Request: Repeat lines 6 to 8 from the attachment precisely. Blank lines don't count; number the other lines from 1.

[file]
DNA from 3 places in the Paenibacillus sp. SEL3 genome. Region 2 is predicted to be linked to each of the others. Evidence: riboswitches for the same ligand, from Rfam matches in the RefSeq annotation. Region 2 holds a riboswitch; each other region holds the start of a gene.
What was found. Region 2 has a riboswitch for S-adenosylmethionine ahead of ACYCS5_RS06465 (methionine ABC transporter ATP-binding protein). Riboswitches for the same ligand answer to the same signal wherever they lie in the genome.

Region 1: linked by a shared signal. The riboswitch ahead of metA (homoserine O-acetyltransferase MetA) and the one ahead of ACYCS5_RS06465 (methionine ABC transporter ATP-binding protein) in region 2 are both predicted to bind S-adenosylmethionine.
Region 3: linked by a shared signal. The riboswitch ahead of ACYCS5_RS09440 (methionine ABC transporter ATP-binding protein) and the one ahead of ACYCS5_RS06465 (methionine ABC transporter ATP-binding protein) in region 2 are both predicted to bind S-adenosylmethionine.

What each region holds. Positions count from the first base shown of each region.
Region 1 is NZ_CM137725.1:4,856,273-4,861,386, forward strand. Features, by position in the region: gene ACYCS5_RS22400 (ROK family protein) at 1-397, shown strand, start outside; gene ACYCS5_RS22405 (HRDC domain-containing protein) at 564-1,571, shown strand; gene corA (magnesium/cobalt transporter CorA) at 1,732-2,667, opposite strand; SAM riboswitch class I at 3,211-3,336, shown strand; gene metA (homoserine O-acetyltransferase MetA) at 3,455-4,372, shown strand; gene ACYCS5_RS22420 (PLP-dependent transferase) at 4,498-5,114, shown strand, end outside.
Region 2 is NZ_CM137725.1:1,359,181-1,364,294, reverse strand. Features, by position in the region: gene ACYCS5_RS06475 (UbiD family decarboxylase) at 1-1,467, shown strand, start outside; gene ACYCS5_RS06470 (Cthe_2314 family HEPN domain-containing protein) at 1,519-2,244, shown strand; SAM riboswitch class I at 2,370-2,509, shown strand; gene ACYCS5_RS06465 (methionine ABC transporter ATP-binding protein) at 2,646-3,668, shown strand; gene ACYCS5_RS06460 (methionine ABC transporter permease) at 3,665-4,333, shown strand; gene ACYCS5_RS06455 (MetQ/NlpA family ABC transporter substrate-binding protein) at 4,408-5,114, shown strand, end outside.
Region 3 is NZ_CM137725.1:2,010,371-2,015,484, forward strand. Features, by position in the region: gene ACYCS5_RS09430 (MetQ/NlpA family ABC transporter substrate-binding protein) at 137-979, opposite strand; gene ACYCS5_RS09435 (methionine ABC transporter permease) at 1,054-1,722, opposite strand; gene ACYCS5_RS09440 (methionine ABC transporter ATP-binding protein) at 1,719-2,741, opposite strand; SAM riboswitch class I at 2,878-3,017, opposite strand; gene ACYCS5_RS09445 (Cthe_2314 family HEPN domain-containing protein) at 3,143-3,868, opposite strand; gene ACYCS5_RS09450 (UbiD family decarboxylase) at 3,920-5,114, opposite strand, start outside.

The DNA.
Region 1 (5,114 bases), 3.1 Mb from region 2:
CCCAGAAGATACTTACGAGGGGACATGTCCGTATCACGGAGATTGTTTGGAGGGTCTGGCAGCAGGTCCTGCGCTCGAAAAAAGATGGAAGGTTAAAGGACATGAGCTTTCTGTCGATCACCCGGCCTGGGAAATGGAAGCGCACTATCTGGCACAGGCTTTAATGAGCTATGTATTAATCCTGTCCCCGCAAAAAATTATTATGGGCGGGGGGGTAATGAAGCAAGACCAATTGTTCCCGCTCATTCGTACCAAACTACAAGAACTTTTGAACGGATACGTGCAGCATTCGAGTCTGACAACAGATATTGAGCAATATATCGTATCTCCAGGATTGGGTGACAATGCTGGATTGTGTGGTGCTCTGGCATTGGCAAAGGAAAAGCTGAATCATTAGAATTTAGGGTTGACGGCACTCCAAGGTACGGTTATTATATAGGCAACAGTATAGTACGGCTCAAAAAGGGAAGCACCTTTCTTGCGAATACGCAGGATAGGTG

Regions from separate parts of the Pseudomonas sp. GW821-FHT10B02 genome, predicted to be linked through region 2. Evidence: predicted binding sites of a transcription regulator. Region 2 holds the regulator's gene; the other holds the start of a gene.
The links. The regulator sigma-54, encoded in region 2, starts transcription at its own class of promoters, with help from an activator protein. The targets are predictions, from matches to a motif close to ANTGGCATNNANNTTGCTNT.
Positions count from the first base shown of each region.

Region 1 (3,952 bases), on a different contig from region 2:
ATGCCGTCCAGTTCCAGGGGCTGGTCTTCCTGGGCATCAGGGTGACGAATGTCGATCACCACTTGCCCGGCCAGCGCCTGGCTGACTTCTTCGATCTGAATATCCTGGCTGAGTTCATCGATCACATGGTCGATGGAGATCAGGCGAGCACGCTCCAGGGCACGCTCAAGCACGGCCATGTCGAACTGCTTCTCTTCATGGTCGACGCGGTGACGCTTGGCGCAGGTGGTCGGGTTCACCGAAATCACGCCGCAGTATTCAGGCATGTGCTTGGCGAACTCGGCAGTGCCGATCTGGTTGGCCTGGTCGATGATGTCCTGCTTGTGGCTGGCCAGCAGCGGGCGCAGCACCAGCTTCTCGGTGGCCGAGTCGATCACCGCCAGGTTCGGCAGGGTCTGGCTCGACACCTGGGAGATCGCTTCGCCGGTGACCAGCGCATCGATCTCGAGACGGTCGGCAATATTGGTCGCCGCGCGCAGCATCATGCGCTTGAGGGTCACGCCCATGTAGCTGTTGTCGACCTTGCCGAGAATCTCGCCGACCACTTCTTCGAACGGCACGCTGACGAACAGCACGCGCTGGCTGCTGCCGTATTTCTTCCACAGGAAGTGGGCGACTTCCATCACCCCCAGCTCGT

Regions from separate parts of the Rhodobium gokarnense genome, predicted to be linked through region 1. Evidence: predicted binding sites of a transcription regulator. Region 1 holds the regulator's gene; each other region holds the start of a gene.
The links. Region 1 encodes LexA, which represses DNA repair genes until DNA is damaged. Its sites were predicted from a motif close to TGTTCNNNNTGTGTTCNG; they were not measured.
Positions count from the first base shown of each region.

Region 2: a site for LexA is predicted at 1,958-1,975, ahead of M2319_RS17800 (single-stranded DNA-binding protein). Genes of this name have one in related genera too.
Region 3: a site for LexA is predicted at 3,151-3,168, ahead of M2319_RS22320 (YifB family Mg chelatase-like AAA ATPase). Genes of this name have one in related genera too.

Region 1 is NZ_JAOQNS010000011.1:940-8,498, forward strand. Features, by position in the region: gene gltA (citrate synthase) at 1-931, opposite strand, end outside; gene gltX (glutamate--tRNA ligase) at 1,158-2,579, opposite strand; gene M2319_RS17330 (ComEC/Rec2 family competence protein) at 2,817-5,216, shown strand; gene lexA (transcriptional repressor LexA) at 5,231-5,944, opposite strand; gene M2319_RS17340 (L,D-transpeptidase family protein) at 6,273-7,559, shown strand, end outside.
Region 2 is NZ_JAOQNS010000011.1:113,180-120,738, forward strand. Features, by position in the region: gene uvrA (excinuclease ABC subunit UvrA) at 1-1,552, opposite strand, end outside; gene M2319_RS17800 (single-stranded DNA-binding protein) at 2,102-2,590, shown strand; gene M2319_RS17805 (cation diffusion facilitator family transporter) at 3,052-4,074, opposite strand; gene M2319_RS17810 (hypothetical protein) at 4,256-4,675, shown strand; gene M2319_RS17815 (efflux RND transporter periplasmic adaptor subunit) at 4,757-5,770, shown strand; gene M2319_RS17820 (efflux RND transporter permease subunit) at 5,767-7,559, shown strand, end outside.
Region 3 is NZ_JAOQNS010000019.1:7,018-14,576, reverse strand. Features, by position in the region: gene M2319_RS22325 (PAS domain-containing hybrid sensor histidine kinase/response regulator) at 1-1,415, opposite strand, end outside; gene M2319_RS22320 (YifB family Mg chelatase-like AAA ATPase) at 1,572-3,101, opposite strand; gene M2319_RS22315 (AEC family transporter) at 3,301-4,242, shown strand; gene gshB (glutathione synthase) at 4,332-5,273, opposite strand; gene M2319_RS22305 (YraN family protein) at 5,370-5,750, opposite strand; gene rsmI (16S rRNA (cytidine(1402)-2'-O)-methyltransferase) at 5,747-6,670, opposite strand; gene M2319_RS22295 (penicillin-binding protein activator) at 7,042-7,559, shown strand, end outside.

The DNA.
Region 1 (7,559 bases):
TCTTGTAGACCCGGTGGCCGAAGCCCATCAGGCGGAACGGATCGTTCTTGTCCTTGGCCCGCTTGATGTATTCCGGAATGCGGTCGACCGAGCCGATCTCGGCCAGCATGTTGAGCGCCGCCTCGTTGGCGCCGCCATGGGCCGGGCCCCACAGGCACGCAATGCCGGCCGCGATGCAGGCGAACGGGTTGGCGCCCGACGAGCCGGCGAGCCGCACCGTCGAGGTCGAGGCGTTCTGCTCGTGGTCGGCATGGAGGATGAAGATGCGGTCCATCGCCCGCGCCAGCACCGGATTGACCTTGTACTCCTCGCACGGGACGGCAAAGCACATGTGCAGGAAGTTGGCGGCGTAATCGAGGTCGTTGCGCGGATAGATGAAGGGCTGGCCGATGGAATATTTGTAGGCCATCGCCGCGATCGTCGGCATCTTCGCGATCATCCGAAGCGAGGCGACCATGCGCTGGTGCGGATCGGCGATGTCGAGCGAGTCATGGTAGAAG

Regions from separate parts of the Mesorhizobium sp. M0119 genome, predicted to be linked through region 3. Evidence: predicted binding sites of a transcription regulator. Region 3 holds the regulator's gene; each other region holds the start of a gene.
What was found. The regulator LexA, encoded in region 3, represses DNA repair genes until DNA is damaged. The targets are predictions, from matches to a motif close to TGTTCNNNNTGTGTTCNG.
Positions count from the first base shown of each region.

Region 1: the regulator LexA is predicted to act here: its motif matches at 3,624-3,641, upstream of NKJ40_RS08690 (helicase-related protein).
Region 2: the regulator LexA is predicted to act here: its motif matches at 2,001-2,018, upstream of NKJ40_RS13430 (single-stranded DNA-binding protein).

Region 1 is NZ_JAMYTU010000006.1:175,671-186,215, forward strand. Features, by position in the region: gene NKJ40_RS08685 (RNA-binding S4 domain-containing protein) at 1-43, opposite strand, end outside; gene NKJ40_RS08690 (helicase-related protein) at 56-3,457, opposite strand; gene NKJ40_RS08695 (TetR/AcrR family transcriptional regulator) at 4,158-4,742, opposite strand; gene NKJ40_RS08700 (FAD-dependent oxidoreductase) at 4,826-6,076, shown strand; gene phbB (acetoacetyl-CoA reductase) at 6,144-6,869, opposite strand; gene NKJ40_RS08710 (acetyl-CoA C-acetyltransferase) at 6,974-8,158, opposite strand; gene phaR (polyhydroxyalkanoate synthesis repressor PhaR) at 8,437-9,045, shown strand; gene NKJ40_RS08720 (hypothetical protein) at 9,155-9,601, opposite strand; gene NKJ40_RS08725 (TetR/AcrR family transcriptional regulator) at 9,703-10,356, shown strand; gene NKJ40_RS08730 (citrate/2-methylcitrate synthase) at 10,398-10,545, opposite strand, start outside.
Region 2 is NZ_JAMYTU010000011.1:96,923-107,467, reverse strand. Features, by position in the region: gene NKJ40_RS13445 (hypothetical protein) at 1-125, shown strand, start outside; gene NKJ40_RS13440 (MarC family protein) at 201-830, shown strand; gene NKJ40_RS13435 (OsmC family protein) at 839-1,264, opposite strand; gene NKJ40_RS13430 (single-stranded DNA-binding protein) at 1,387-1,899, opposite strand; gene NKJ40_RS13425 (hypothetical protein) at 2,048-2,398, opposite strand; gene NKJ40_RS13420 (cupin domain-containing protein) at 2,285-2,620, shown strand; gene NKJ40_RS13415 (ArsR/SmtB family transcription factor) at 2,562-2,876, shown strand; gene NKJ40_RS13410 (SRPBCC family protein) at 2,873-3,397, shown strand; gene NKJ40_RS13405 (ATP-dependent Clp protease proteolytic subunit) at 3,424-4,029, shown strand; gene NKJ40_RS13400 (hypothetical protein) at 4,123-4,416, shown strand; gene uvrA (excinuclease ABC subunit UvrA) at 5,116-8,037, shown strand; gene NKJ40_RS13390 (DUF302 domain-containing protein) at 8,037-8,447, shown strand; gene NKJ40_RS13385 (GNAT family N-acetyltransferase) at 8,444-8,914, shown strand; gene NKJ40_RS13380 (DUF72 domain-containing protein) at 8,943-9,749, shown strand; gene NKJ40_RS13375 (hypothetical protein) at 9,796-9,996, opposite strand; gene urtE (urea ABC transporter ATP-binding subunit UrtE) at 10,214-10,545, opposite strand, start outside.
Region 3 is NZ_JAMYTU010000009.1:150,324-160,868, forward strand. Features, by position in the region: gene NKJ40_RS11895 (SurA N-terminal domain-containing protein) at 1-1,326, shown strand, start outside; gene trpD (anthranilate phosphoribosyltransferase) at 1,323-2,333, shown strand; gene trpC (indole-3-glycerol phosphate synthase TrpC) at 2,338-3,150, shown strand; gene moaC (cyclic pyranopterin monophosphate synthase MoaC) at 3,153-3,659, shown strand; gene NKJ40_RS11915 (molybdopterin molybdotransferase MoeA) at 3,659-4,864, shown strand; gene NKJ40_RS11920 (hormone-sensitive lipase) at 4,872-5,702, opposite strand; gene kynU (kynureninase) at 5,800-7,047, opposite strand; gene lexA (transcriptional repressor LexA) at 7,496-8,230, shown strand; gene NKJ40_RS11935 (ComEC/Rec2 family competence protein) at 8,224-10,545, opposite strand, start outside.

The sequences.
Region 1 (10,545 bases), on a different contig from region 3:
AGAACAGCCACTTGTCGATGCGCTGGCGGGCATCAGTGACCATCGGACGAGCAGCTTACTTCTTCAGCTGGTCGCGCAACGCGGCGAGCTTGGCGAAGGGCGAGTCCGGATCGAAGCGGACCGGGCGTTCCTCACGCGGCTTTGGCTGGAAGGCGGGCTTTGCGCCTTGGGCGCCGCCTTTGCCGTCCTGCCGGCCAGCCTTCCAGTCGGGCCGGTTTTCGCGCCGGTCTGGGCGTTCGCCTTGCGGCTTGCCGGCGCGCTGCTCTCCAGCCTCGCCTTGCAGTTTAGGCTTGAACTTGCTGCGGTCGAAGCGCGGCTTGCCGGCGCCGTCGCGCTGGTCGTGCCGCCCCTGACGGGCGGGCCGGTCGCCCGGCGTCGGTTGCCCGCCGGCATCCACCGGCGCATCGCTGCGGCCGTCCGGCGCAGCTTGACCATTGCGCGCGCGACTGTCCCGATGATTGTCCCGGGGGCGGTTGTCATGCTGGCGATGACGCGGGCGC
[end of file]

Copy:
Region 1 is NZ_CM137725.1:4,856,273-4,861,386, forward strand. Features, by position in the region: gene ACYCS5_RS22400 (ROK family protein) at 1-397, shown strand, start outside; gene ACYCS5_RS22405 (HRDC domain-containing protein) at 564-1,571, shown strand; gene corA (magnesium/cobalt transporter CorA) at 1,732-2,667, opposite strand; SAM riboswitch class I at 3,211-3,336, shown strand; gene metA (homoserine O-acetyltransferase MetA) at 3,455-4,372, shown strand; gene ACYCS5_RS22420 (PLP-dependent transferase) at 4,498-5,114, shown strand, end outside.
Region 2 is NZ_CM137725.1:1,359,181-1,364,294, reverse strand. Features, by position in the region: gene ACYCS5_RS06475 (UbiD family decarboxylase) at 1-1,467, shown strand, start outside; gene ACYCS5_RS06470 (Cthe_2314 family HEPN domain-containing protein) at 1,519-2,244, shown strand; SAM riboswitch class I at 2,370-2,509, shown strand; gene ACYCS5_RS06465 (methionine ABC transporter ATP-binding protein) at 2,646-3,668, shown strand; gene ACYCS5_RS06460 (methionine ABC transporter permease) at 3,665-4,333, shown strand; gene ACYCS5_RS06455 (MetQ/NlpA family ABC transporter substrate-binding protein) at 4,408-5,114, shown strand, end outside.
Region 3 is NZ_CM137725.1:2,010,371-2,015,484, forward strand. Features, by position in the region: gene ACYCS5_RS09430 (MetQ/NlpA family ABC transporter substrate-binding protein) at 137-979, opposite strand; gene ACYCS5_RS09435 (methionine ABC transporter permease) at 1,054-1,722, opposite strand; gene ACYCS5_RS09440 (methionine ABC transporter ATP-binding protein) at 1,719-2,741, opposite strand; SAM riboswitch class I at 2,878-3,017, opposite strand; gene ACYCS5_RS09445 (Cthe_2314 family HEPN domain-containing protein) at 3,143-3,868, opposite strand; gene ACYCS5_RS09450 (UbiD family decarboxylase) at 3,920-5,114, opposite strand, start outside.